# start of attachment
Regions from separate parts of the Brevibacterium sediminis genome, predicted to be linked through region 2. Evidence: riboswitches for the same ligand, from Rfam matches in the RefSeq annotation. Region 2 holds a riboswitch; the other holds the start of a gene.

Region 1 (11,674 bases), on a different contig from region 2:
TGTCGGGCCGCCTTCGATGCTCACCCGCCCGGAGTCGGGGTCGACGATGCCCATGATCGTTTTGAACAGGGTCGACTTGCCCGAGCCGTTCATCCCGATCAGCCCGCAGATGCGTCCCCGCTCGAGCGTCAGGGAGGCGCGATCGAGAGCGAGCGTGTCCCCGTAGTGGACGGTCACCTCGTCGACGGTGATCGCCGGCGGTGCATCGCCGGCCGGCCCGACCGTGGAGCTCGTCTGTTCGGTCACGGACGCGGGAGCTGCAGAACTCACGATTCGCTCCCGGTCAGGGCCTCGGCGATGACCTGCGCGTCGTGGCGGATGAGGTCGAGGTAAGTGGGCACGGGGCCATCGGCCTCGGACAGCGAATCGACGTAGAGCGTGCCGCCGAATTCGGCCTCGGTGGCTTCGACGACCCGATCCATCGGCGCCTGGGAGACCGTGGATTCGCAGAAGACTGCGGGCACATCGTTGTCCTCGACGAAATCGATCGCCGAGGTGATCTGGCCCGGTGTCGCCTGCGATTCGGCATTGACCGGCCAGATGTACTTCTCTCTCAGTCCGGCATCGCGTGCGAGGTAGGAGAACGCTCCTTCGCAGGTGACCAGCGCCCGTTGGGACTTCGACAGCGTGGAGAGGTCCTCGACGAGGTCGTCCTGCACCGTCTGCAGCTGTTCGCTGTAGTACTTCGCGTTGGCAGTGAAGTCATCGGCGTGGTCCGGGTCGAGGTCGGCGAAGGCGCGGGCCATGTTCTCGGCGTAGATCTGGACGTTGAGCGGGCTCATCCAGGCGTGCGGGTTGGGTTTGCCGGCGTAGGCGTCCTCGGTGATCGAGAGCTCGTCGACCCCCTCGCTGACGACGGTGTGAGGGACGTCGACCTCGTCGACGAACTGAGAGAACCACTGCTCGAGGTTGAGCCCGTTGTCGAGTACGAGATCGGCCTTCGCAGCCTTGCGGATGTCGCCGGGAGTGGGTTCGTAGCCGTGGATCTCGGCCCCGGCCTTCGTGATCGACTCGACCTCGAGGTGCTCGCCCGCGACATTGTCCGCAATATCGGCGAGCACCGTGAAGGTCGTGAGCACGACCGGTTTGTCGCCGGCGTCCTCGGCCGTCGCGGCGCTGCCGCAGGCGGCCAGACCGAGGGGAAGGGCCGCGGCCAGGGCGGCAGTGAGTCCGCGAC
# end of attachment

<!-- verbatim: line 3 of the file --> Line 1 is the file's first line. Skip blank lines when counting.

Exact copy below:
TGTCGGGCCGCCTTCGATGCTCACCCGCCCGGAGTCGGGGTCGACGATGCCCATGATCGTTTTGAACAGGGTCGACTTGCCCGAGCCGTTCATCCCGATCAGCCCGCAGATGCGTCCCCGCTCGAGCGTCAGGGAGGCGCGATCGAGAGCGAGCGTGTCCCCGTAGTGGACGGTCACCTCGTCGACGGTGATCGCCGGCGGTGCATCGCCGGCCGGCCCGACCGTGGAGCTCGTCTGTTCGGTCACGGACGCGGGAGCTGCAGAACTCACGATTCGCTCCCGGTCAGGGCCTCGGCGATGACCTGCGCGTCGTGGCGGATGAGGTCGAGGTAAGTGGGCACGGGGCCATCGGCCTCGGACAGCGAATCGACGTAGAGCGTGCCGCCGAATTCGGCCTCGGTGGCTTCGACGACCCGATCCATCGGCGCCTGGGAGACCGTGGATTCGCAGAAGACTGCGGGCACATCGTTGTCCTCGACGAAATCGATCGCCGAGGTGATCTGGCCCGGTGTCGCCTGCGATTCGGCATTGACCGGCCAGATGTACTTCTCTCTCAGTCCGGCATCGCGTGCGAGGTAGGAGAACGCTCCTTCGCAGGTGACCAGCGCCCGTTGGGACTTCGACAGCGTGGAGAGGTCCTCGACGAGGTCGTCCTGCACCGTCTGCAGCTGTTCGCTGTAGTACTTCGCGTTGGCAGTGAAGTCATCGGCGTGGTCCGGGTCGAGGTCGGCGAAGGCGCGGGCCATGTTCTCGGCGTAGATCTGGACGTTGAGCGGGCTCATCCAGGCGTGCGGGTTGGGTTTGCCGGCGTAGGCGTCCTCGGTGATCGAGAGCTCGTCGACCCCCTCGCTGACGACGGTGTGAGGGACGTCGACCTCGTCGACGAACTGAGAGAACCACTGCTCGAGGTTGAGCCCGTTGTCGAGTACGAGATCGGCCTTCGCAGCCTTGCGGATGTCGCCGGGAGTGGGTTCGTAGCCGTGGATCTCGGCCCCGGCCTTCGTGATCGACTCGACCTCGAGGTGCTCGCCCGCGACATTGTCCGCAATATCGGCGAGCACCGTGAAGGTCGTGAGCACGACCGGTTTGTCGCCGGCGTCCTCGGCCGTCGCGGCGCTGCCGCAGGCGGCCAGACCGAGGGGAAGGGCCGCGGCCAGGGCGGCAGTGAGTCCGCGAC